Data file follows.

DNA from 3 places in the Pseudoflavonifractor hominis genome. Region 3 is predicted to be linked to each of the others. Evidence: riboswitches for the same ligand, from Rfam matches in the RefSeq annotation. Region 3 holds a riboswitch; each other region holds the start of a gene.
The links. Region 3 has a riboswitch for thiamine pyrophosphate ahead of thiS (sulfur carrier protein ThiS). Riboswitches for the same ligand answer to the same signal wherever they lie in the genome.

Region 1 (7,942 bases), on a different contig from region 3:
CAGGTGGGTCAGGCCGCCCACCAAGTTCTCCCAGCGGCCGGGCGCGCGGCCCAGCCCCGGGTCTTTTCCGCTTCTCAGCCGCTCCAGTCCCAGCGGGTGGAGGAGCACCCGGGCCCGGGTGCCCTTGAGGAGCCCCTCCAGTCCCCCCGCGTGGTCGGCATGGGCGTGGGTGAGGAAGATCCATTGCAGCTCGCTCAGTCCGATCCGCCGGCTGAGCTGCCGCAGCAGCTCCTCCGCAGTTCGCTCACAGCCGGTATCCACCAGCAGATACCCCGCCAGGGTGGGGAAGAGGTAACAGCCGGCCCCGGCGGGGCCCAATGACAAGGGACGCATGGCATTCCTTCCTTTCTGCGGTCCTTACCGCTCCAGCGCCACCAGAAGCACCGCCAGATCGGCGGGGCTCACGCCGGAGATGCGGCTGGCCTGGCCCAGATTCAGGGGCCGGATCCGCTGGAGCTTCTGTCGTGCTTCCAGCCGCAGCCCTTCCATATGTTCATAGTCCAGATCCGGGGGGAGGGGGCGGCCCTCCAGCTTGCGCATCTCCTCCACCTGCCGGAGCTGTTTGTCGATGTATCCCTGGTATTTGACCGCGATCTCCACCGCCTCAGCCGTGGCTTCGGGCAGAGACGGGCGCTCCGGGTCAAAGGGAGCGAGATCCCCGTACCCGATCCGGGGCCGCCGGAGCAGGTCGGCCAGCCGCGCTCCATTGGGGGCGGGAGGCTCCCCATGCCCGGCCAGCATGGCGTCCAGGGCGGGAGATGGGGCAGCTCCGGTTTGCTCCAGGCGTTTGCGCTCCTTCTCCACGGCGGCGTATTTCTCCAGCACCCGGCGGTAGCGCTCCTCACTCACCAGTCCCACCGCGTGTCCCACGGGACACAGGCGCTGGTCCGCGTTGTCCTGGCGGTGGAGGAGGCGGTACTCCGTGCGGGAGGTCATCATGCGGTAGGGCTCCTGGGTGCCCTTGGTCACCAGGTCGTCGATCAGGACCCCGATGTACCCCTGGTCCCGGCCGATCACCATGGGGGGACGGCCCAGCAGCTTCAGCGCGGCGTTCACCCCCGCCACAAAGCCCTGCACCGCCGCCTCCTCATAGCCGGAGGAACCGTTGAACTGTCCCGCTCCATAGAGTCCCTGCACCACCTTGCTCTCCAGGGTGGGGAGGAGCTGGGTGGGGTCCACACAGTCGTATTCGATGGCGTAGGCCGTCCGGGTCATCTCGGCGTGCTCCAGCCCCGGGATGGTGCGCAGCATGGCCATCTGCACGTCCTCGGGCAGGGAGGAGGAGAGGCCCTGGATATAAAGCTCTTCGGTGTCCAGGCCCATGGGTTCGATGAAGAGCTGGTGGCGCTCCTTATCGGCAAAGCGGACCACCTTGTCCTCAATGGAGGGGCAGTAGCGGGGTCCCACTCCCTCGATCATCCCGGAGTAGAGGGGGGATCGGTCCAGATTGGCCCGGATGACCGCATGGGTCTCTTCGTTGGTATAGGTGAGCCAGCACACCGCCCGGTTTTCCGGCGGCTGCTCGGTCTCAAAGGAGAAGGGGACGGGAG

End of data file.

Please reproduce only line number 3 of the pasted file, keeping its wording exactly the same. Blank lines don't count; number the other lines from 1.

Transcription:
Region 1 (7,942 bases), on a different contig from region 3: